Sony, LaHaye to produce The Resurrection

Sony, the studio behind the ultra-controversial feature film The Da Vinci Code and the straight-to-video Left Behind III: World at War, is now developing a feature film entitled The Resurrection, says the Hollywood Reporter, as relayed by Reuters:

Using the Bible for its source material, “Resurrection” will tell the story of Jesus Christ beginning the day he died on the cross and ending about 40 days later with his ascension into heaven.

According to insiders, Sony’s mid-budget Screen Gems division commissioned a script several months ago from Lionel Chetwynd, the veteran screenwriter, producer and director whose credits include the feature “The Hanoi Hilton” and the Emmy-nominated TV movie “Ike: Countdown to D-Day.”

Set to produce is Tim LaHaye, co-author of the best-selling “Left Behind” series of books. A popular minister and frequent TV news pundit, “Resurrection” will mark LaHaye’s first foray into mainstream filmmaking. . . .

“‘The Passion‘ ends with Jesus being taken from the cross, and ‘The Resurrection’ opens with the empty cross,” a person familiar with the script said.

According to the Bible, women who visited the tomb of Jesus Christ three days after his crucifixion found it empty, and his disciples and other acquaintances, including Mary Magdalene, encountered him postresurrection on various occasions during a 40-day period.

The film will focus on these dramatic encounters and their implications for the Roman garrison in Judea and the broader Roman Empire, insiders said.

“This is not a fanciful rendering. It’s a serious attempt to understand the Roman world in which Christ moved and the Christian era was born,” a person familiar with the project said.

FWIW, Screen Gems is the Sony subsidiary that specializes in horror films and, lately, in not showing films to critics in advance; their biggest hit to date is The Exorcism of Emily Rose, which was directed by Scott Derrickson, a practising Christian.

Also, Lionel Chetwynd‘s credits include Joseph (1995) and Moses (1996), easily the two best films in ‘The Bible Collection‘.

I am, of course, intrigued by all of this, but needless to say, the involvement of LaHaye — who, incidentally, disowned the Left Behind movies and sued their producers (unsuccessfully) because the films weren’t as mainstream or big-budget as he would have liked — lowers my expectations considerably.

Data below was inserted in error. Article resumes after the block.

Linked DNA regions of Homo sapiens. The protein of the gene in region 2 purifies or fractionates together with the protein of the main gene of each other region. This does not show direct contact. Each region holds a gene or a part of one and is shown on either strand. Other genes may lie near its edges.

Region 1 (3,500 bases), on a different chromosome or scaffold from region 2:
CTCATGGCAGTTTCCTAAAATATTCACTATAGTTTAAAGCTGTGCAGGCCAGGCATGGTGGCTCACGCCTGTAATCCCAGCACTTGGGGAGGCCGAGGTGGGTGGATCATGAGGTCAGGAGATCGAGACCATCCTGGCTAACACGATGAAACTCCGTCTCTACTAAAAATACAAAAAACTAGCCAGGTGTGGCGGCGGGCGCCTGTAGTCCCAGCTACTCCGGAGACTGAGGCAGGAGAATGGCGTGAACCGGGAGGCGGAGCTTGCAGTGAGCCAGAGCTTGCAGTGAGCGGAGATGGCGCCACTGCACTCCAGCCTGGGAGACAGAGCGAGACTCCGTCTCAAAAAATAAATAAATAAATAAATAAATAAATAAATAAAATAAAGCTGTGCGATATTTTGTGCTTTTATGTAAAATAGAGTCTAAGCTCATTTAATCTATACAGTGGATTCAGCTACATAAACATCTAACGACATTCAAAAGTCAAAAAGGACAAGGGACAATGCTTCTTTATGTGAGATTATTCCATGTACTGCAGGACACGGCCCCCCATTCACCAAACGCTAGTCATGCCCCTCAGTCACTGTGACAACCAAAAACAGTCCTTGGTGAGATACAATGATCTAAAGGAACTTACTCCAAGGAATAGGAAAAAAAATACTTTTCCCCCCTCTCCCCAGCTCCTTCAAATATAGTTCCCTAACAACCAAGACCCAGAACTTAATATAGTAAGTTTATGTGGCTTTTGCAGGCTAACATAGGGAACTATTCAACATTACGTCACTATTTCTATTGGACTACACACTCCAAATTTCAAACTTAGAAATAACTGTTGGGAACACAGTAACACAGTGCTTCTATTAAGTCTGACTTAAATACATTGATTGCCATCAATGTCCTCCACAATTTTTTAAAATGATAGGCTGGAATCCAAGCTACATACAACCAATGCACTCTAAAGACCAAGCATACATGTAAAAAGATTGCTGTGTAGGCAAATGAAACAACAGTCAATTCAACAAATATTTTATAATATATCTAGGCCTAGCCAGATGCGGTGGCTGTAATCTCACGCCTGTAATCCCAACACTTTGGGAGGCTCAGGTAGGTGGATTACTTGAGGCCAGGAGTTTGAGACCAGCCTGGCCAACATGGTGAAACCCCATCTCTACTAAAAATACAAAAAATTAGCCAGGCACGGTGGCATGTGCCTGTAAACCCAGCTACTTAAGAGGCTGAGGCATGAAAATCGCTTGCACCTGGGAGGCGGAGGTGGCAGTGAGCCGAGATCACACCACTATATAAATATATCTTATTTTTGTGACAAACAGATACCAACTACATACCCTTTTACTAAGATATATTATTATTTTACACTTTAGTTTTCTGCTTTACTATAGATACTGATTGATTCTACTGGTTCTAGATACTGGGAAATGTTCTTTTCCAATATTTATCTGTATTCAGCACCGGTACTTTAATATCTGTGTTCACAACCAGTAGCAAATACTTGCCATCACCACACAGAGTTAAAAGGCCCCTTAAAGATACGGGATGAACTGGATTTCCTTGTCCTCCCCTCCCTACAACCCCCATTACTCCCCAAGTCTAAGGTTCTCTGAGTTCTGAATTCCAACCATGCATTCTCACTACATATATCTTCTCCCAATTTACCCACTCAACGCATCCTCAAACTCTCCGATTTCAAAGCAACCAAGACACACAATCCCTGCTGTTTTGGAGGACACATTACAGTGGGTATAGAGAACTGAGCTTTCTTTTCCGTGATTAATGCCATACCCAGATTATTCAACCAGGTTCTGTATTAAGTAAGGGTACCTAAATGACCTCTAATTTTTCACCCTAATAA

About Peter T. Chattaway

Peter T. Chattaway was the regular film critic for BC Christian News from 1992 to 2011. In addition to his film column, which won multiple awards from the Evangelical Press Association, the Canadian Church Press and the Fellowship of Christian Newspapers, his news and opinion pieces have appeared in such publications as Books & Culture, Christianity Today, Bible Review and the Vancouver Sun. He also contributed essays to the books Re-Viewing The Passion: Mel Gibson’s Film and Its Critics (Palgrave Macmillan, 2004) and Scandalizing Jesus?: Kazantzakis’s The Last Temptation of Christ Fifty Years on (Continuum, 2005).

  • http://www.blogger.com/profile/11340006144797496514 RC

    This is very intersting…i don’t think that I knew that Derrickson was an evangelical Christian…that’s interesting.

    Also…I think it’s interesting Sony would do this project, but then again…why not? They’re thinking ‘we can make mediocre movies about Jesus and market them to the church and they’ll come!”

    but then again, this might be good??? I know I’m very hopeful for Nativity this december.

    –RC of strangeculture.blogspot.com

  • http://www.blogger.com/profile/08741378159534413277 Magnus

    Sue the producers because your work wasn’t a big enough of a commercial sell-out and didn’t rake in the box office receipts you had hoped for… yeah, that’s what Jesus died for. Everyone knows that the founding principles of the Christian Faith is money, money, money and gettin’ yours while the gettin’ is good. It says so in the Gospels, right around the part where Jesus blesses the money lenders in the Temple.

  • Bob

    I’m not surprised by this development, nor am I surprised that someone like LaHaye is involved. While The Passion was very popular by many (evangelical) Protestants, I think a number felt that it didn’t tell the “whole story,” since it portrayed very little of the resurrection. For these same people, Good Friday is just another Friday, and Lent is referred to as the “Easter season.” In otherwords, down play the Passion, emphasize the Resurrection, which strikes me as somewhat gnostic. This is a trend that one sees in many films about Jesus (with Gibson’s Passion as a notable exception), where the Passion is portayed in a rather painless and bloodless manner, and the scenes of resurrection are usually accompanied by the Alleluia Chorus…

  • Pingback: Multiple movies about the Resurrection still in development


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